Recovering a day or so’s work is far preferable to recovering a week, month or longer. By wasting time tidying up the mess, you could delay your live matters with potentially disastrous consequences.
- Always lock the screen or log out of your computer when you leave your work area, even if it’s ‘just for a minute’.
‘Just for a minute’ can easily turn into an hour (or more) if you get side-tracked on your way to make a quick cuppa. Few of us work in isolation, so stop others making unauthorised access to your computer by getting into the habit of auto-locking your screen.
Locking your Windows PC involves two simple key strokes: Windows and L. At most four keys: Ctrl, Alt, Delete and ‘Lock’. If you know you’re going to be away from your desk for a prolonged period, such as a meeting or training course, log off completely.
- Limit web browsing to work-specific sites if practicably possible.
While many business managers don’t like being too prescriptive with employees’ surfing activities, during working hours there shouldn’t be a need to visit anything other than work-related websites. Lunch hours are different, of course, but it’s easy to restrict web access to reputable, trusted shopping and social media sites with web-filtering software.
- Be careful when logging into public WiFi connections as fake hotspots can be created by cunning cyber-criminals.
In today’s modern work environment, mobile working is increasingly common. This could be your lawyers logging fee-earning activity into your time recording system in court, or your managers having a coffee break in Starbucks between off-site business development meetings.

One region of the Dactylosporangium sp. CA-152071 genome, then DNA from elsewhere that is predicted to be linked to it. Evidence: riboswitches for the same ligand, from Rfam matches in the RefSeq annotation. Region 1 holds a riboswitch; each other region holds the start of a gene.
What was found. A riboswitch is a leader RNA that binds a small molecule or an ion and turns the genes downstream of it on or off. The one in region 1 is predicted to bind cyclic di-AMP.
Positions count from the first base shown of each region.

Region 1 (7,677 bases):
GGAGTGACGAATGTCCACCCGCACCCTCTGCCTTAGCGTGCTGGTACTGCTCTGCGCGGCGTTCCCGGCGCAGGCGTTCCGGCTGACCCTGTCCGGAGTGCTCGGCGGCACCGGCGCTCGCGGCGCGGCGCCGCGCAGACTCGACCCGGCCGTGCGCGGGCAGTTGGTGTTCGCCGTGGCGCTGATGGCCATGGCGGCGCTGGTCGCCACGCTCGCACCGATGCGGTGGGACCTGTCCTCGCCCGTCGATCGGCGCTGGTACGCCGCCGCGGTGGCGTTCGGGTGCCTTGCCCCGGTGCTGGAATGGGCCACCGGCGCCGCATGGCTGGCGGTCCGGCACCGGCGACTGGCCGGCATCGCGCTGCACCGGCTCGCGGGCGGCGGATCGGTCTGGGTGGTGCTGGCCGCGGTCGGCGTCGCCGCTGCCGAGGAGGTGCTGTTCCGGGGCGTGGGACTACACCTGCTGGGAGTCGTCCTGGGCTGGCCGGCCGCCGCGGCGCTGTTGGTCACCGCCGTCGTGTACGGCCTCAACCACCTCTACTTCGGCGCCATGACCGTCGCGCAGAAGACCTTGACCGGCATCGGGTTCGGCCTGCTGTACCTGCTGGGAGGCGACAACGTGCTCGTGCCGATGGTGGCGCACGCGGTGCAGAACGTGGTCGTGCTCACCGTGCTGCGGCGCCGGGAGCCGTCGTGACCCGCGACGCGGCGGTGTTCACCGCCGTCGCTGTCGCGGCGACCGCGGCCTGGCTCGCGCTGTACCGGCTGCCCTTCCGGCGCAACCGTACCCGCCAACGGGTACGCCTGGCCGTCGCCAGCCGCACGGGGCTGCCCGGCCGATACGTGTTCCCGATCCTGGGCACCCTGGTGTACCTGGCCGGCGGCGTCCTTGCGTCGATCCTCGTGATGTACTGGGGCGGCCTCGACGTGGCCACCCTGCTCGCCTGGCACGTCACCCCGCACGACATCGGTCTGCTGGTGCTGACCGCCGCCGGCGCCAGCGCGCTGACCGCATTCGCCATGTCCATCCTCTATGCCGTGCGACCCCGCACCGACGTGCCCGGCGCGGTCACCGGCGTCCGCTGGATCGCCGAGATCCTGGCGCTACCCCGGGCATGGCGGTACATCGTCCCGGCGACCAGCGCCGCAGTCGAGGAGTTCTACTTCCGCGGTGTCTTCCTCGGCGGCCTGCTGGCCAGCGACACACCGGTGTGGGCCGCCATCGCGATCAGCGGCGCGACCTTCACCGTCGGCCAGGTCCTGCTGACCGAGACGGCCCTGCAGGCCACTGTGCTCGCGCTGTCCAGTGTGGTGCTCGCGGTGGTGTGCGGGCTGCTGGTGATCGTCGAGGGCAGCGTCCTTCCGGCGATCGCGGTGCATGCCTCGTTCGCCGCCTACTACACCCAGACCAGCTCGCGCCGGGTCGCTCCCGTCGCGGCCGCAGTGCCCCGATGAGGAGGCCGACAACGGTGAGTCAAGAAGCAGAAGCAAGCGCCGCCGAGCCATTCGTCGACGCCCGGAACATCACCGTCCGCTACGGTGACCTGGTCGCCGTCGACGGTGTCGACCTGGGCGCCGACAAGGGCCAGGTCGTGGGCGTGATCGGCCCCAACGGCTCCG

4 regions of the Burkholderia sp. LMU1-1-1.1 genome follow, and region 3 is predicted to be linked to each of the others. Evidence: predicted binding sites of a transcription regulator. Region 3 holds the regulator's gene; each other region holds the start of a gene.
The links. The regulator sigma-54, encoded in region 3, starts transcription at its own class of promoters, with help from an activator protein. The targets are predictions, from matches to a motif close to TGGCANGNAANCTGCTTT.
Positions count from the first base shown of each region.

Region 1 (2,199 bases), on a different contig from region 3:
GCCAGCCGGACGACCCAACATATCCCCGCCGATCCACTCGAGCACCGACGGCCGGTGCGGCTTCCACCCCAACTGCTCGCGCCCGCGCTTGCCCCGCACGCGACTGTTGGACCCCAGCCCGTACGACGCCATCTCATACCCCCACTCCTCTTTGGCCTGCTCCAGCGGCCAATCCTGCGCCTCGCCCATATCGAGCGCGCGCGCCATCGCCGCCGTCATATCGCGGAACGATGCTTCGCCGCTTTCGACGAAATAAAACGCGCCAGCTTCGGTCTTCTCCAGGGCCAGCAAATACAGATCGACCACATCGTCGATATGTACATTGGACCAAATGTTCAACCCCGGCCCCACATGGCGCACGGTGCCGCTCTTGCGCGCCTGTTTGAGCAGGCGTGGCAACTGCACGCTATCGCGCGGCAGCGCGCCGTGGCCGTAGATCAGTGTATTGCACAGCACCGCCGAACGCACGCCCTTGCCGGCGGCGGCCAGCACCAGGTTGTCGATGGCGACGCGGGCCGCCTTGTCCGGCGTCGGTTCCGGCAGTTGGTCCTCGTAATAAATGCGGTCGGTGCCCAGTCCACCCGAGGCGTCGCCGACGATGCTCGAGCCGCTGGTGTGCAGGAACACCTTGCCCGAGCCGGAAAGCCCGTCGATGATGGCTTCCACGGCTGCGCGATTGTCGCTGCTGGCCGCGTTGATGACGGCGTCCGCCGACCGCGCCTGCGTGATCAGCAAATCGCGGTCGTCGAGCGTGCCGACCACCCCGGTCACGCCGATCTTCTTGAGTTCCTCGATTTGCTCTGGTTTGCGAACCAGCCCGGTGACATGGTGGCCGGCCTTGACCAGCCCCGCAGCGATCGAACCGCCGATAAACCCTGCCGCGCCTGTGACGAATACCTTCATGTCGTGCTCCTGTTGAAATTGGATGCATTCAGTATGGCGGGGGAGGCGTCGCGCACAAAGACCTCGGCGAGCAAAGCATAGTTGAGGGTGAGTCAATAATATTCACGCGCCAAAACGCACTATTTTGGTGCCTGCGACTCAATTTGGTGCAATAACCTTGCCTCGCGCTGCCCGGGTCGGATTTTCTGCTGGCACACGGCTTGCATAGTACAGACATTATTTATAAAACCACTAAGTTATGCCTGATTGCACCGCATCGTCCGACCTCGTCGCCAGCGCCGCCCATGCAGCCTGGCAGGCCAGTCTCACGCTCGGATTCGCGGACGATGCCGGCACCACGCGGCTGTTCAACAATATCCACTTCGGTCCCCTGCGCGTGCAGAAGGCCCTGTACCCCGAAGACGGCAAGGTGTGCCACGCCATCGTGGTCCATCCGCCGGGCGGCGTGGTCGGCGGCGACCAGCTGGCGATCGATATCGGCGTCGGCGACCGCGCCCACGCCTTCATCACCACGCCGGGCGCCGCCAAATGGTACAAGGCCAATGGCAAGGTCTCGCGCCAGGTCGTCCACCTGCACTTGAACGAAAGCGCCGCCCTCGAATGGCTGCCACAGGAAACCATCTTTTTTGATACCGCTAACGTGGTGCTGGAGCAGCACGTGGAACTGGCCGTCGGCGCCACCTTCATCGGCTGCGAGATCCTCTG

Take care when logging into WiFi hotspots, making doubly sure it’s not a fake network manned by a would-be identity thief. Even when you’re certain that you’re on a legitimate public WiFi network, it’s best to avoid performing banking or online shopping transactions.
- Data on paper is the same as data on the screen. Your identity’s at stake so protect it or shred it.
Even the most technically savvy amongst us still need to print off important or sensitive documents every once in a while. Don’t leave them lying around for prying eyes. Store print-outs securely and use a personal shredder for safe disposal.
So, that’s your starter for 10. We’ll delve further into cyber-crime and cyber-security in our next blog on combatting fraud, where we’ll more directly address the all-important subject of client monies. Watch this space!
Julian Bryan is also chair of the Legal Software Suppliers Association